Goblets of Milk

Word has it that once, early in his Muggle-adopted life, Harry Potter received a tissue for Christmas. As if living in a cupboard under the stairs, sans birthday parties, wasn't enough pathos to reel us in and make us adore the kid. Such Roald Dahl-esqe morbid perversity agelessly appeals to us (recall: James, whose parents are trampled and killed by an elephant, leaving him in the hands of wicked aunts. The boy then goes on to become the captain of a very large flying peach). Who doesn't want to read about tough-luck tykes with buck teeth and split ends who become wizards or get to run a chocolate factory? And who, for similar reasons, doesn't want to listen to Belle and Sebastian these days?

The Glasgow indie band has conquered sensitive souls nationwide with its lush, anachronistic pop songs featuring alienated, maladjusted little martyrs. A lyric like "So they jab you with a fork/You drop the tray and go berserk/While you're cleaning up the mess the teacher's/looking up your skirt" induces the same sort of bite as Todd Solondz's Welcome to the Dollhouse. But Belle and Sebastian offer some fairy-tale solace, reminding little losers "too tall, much too tall for a boyfriend," not to be scared: "Like the books you've read/You're the heroine."

Taking their name from a French children's book about a boy and his dog, the band has played off an adolescent bookishness, evoking that consuming escape of reading that seemed so intense when we were very young. In a 1997 song they refer to a mousy girl "reading Judy Blume," then advise her to "give yourself up to the allure of Catcher in the Rye," or to get away with Kerouac and his open roads. Most of their songs fit into the bookstore's awkward Young Adult section, dipping into sexual experi(ence)ments, the fairy tales and daydreams of childhood ("String Bean Jean," "Judy and the Dream of Horses," "The Rollercoaster Ride"), and the hunky-doryness of teenage fun. The music itself has a playground sound—a string-bean-jean nostalgic simplicity at once comforting and disconcerting. Pubescent protagonists struggle to grow up, expressing horror at the notion of adulthood: "Oh, Sebastian wrote in his diary that/He would never be young again/But you will/Fellow, you are ill."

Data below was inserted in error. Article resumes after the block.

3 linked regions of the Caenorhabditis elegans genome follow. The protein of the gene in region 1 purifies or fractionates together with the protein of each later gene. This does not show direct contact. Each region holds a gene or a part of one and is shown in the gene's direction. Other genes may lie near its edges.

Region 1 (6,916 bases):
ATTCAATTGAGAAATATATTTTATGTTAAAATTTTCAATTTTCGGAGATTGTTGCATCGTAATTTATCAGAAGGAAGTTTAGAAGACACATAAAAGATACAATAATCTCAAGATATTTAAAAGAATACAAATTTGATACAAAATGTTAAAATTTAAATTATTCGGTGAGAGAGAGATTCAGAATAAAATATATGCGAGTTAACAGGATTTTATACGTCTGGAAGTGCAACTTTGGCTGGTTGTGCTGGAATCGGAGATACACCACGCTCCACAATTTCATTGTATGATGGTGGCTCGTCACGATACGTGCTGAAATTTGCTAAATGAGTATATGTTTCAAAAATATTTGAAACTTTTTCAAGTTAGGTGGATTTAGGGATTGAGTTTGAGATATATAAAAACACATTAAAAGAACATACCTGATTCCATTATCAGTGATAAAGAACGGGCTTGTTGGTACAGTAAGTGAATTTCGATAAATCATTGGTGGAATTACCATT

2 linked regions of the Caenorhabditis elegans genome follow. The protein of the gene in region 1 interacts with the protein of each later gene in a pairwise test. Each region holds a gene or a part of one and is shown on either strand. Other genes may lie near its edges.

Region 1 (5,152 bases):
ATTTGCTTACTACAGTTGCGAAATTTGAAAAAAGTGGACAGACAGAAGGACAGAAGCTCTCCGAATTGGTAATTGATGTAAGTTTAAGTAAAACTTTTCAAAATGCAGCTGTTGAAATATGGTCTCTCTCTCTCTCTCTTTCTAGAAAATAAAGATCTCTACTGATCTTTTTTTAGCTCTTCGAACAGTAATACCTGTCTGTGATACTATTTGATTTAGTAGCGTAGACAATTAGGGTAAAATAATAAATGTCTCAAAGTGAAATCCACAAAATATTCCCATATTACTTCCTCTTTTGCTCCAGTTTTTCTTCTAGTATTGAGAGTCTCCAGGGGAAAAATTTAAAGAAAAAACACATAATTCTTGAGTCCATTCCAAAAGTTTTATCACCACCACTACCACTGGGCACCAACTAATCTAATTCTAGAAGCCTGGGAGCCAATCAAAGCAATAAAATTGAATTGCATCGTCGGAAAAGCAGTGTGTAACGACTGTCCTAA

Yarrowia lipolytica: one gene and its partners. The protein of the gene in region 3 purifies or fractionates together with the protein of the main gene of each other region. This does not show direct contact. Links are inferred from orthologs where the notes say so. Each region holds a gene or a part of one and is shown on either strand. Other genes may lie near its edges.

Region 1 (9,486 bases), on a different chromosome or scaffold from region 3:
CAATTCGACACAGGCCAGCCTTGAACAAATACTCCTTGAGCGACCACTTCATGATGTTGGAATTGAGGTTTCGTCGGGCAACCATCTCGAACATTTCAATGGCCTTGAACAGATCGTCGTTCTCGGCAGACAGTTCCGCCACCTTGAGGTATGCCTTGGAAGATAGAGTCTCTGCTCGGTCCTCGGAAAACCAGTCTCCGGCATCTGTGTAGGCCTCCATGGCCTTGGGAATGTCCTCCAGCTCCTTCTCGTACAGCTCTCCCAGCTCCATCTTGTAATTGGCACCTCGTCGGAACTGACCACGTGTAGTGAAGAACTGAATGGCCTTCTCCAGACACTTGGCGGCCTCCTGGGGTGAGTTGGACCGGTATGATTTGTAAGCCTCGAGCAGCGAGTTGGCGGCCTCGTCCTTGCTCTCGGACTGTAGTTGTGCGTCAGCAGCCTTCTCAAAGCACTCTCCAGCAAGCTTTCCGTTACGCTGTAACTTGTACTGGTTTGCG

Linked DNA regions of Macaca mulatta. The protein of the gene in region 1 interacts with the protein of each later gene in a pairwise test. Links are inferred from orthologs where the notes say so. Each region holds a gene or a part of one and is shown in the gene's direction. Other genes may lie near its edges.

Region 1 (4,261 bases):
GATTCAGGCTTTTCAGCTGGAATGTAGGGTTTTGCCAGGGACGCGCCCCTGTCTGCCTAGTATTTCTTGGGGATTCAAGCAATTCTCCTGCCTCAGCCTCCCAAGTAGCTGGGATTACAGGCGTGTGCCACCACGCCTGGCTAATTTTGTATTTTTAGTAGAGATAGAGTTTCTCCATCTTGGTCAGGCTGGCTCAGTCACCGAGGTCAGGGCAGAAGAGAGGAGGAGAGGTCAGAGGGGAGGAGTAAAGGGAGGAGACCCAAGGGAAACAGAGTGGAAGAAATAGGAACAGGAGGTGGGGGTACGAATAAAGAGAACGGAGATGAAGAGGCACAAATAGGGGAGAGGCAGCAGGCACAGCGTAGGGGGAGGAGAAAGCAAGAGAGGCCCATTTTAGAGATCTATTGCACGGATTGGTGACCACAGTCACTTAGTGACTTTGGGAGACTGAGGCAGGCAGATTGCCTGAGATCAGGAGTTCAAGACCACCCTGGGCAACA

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Belle & Sebastian
Fold Your Hands Child, You Walk Like a Peasant
Matador
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Stories about a boy and girl singing duo, also called "Belle and Sebastian," are sprinkled throughout their songs and album covers, while the actual seven—or six, now that Stuart David has left for Looper—band members remain elusive and famously media-shy. Their literary poses can come off either pretentious as hell or too earnest for comfort; through their innocent, jsshy sound, it's often difficult to discern which. But most of the time, the concept works, regardless. The fictive identities add up to a cinematic world, with smart intertextual references and odd visual props.

So is the Potter/Dollhouse factor why this sweet band from Scotland has reached near-mainstream popularity? They're almost as irresistibly everywhere as Harry himself (though with less range—the band appeals mainly to twentysomethings). Is this why not only the indie kids but also bow-tie-wearing, Republican-voting, post-prep-school poster boys pine away to their tragic ballads? Or why two months ago, my friend Thomas walked into a bike repair shop in New Hampshire, greeted by the sounds of The Boy With the Arab Strap, and then last week, when his bike was sick again, it was Tigermilk, in New York? Or why their current album—Fold Your Hands Child, You Walk Like a Peasant—entered the Billboard Top 200 at a decidedly un-indielike 80? Or is it just that their songs are so damn catchy?

Hand-clappable tunes and delicious cover design aside, sharp narrative-driven writing has been what saves the band from being merely annoying or silly or cute; too bad Fold Your Hands Child entirely abandons the vivid narrative vignette model. Have the stars of track and field and the boy who dreamt he went to Mars all grown up, lost weight, undergone orthodontics, and found jobs? Or just killed themselves? The new album's narrators address more mature themes like rape and war, no longer occupying themselves with strange obsessions like "making life-size models of the Velvet Underground in clay." These new narrators, in fact, have few distinguishing characteristics and no proper names, and their words are as wishy-washy and thin as Isobel Campbell's little-girl voice, sliding off the ear like sugar through fingers. This may be attributed to the band's democratizing its writing process, with Stuart Murdoch relinquishing much of the control to his bandmates. On Belle and Sebastian's previous albums, the deceptive la-la left stubborn, pithy remnants, but now you're left humming sweet nothings in an airy voice. There's just not enough witty perversity here to counter the candy sound—though there is, hooray, one nameless girl who smells of milk and has horsey teeth.

Which is not to suggest that Fold Your Hands doesn't have moments. "I Fought in a War" is epic and haunting, "Don't Leave the Light on Baby" incorporates some unexpected '70s funk, and "There's Too Much Love" leaves a carefree taste in your mouth. The female vocal parts are completely pretty, if you ignore the words. Singing chores are shared more, and there's more exploration than before: duets, harpsichords, bells. But the melodies aren't as instantly catchy—the music sounds as if it has passed childish excitement, and is dulling out. If it was displacement and age-anxiety that fueled the sweet moroseness of Belle and Sebastian's other records, perhaps Fold Your Hands Childis a result of fitting in, horsey teeth and all. Hopefully, it's just a stage.

 
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